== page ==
No announcement yet.

Looking good vs feeling good

  • Filter
  • Time
  • Show
Clear All
new posts

  • #16
    I don't know if I would even have a goal weight. I mean, I know our culture says we're supposed to have one, but I don't think you really have to. At 5'6" and age 47, I actually do have a "sort of" goal (somewhere between 145 and 150) but that's only because I woke up one morning, looked in the mirror and thought "Yeah, that looks pretty good, I feel good, and this would take a minimum of maintenance. So I guess this will do." And it happened to be around that weight. It's also not what I thought I ought to weigh when I started. It's higher.

    I would totally play it by ear. As you lose, it will get harder and harder because your body tends to fight you as bodyfat gets more scarce. There's probably going to be a point of diminishing returns where the effort you have to put into losing weight just doesn't equal the happiness you'll get from losing it. Given a reasonably healthy body image, that's when I'd just relax and be happy. But it's not really about a number.


    • #17
      Originally posted by JoanieL View Post
      What would you set as your goal weight?
      I don't know that you should.

      Always providing something's not broken -- I think if you're eating a grain-free, processed-food free, lowish-carb ancestral diet in normal quantities, going moderate on booze, and are fairly physically active then your body is quite capable of sorting itself out and arriving at whatever is normal for you. It may take some time, but that's what I think it does -- all else being equal. If you had to do it all by calculating intake and energy output in order to get to a certain figure you'd decided on ... well, you just couldn't do it. It would be too complex. Gary Taubes talks about this in Good Calories, Bad Calories.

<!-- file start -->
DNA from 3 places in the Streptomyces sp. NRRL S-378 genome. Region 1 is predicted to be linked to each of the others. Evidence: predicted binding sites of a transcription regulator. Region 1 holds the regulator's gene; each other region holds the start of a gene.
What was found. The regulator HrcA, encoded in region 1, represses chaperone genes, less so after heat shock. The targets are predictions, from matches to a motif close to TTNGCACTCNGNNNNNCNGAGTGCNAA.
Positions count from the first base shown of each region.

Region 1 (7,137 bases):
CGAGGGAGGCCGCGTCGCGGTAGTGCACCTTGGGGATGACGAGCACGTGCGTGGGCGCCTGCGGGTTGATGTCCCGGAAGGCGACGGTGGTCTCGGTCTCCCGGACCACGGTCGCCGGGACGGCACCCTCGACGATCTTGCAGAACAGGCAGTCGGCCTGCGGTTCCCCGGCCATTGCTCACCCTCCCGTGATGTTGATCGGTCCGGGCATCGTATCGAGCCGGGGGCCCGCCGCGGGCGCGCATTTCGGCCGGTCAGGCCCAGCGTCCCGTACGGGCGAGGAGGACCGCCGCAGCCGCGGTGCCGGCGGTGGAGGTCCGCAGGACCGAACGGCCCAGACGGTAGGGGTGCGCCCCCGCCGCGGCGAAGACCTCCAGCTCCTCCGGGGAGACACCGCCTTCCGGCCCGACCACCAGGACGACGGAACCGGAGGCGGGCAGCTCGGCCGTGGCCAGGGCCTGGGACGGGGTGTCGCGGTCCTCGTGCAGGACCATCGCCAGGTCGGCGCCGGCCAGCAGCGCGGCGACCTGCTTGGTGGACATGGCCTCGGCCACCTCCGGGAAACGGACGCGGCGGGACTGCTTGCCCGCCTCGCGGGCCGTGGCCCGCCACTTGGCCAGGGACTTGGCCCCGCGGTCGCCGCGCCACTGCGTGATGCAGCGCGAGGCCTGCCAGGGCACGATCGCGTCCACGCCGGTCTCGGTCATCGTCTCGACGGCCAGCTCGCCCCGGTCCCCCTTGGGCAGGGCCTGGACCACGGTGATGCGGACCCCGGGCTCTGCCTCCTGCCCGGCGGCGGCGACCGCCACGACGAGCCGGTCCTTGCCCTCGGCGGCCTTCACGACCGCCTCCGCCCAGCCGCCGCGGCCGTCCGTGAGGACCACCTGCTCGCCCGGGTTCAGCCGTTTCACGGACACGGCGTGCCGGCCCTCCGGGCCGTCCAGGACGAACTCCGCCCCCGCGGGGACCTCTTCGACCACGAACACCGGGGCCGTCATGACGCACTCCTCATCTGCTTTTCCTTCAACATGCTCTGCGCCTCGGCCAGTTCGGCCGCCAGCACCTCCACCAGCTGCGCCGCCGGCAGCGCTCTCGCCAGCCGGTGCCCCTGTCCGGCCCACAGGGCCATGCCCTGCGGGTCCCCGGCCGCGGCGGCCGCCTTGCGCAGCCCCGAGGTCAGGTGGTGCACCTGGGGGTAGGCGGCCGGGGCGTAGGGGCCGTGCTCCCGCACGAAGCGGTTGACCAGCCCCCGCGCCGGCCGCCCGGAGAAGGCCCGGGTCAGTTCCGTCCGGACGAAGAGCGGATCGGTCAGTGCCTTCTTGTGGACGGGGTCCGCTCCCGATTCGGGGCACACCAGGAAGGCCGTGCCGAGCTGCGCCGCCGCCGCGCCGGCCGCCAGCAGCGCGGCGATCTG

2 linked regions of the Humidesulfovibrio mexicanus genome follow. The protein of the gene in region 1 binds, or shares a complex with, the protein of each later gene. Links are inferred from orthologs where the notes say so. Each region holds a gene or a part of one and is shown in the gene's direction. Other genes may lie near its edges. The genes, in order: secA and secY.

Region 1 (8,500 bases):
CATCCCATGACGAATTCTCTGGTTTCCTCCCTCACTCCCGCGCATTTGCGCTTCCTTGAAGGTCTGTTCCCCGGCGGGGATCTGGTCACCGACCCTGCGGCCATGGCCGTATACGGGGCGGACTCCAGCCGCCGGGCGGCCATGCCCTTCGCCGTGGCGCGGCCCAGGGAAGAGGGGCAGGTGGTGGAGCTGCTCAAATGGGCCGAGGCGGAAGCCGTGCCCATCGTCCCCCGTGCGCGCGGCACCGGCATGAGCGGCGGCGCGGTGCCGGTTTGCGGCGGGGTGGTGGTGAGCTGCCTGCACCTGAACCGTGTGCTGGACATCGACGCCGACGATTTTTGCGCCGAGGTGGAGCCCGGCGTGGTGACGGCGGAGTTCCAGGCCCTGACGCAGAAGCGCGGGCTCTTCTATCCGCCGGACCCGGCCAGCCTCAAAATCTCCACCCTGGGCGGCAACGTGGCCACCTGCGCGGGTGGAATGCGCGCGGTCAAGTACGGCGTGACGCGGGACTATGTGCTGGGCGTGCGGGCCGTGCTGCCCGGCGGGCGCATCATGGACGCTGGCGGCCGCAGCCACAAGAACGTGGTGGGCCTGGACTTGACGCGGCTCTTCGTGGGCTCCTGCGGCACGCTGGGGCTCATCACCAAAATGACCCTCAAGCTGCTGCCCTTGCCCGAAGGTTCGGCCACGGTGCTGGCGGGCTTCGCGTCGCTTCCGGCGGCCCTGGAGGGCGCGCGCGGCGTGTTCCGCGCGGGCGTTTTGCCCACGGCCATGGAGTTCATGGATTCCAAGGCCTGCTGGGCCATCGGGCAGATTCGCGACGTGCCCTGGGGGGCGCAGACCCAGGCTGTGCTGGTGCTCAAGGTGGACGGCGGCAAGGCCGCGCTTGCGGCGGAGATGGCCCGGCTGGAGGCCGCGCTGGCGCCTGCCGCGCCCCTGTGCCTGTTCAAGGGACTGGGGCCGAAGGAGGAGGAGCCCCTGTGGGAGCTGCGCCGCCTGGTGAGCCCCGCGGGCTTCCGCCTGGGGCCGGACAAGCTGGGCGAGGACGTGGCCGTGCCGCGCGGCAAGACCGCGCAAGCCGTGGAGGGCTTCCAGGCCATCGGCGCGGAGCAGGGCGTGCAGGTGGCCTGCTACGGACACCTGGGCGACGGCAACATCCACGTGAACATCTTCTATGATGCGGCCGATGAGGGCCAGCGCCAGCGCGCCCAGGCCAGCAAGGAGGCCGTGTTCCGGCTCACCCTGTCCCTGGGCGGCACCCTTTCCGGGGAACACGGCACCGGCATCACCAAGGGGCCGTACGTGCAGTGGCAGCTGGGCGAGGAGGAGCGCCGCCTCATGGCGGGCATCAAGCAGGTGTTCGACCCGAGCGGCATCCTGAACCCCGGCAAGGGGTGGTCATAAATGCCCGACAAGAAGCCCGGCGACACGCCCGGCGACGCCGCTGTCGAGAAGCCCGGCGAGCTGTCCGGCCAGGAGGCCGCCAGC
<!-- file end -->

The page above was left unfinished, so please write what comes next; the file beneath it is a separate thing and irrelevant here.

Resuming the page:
It would be like having to consciously calculate and control processes like breathing and digestion, which -- thank God -- work just fine without conscious supervision.

      You might not like what's, so to speak, "right for you", but I think whatever is "rightf or you" is precisely where you'll get, so long as something isn't broken, and so long as you don't throw your body curveballs in the shape of "neolithic foods" or broken sleep or whatever.


      • #18
        Originally posted by magnolia1973 View Post
        I think "attractive" is a factor of how healthy we are and not about weight. If you are grossly obese or skeleton thin, you are not healthy, no matter what your numbers may say. But for most of us, we can be healthy at a wide range of weights. And "attractive" has more factors than body fat %. There is the glow of your skin, health of your hair and eyes, your energy level. No one wants to be with the person who may have a perfect body but has dull skin, listless hair and no energy.
        It's a fair point-the most attractive female form has a waist-to-hip ratio of .66-.72, which is healthy in the avg. woman, as well as clear skin, facial symmetry, etc. that are other indicators of good health. Feeling good and looking good tend to end up being the same thing.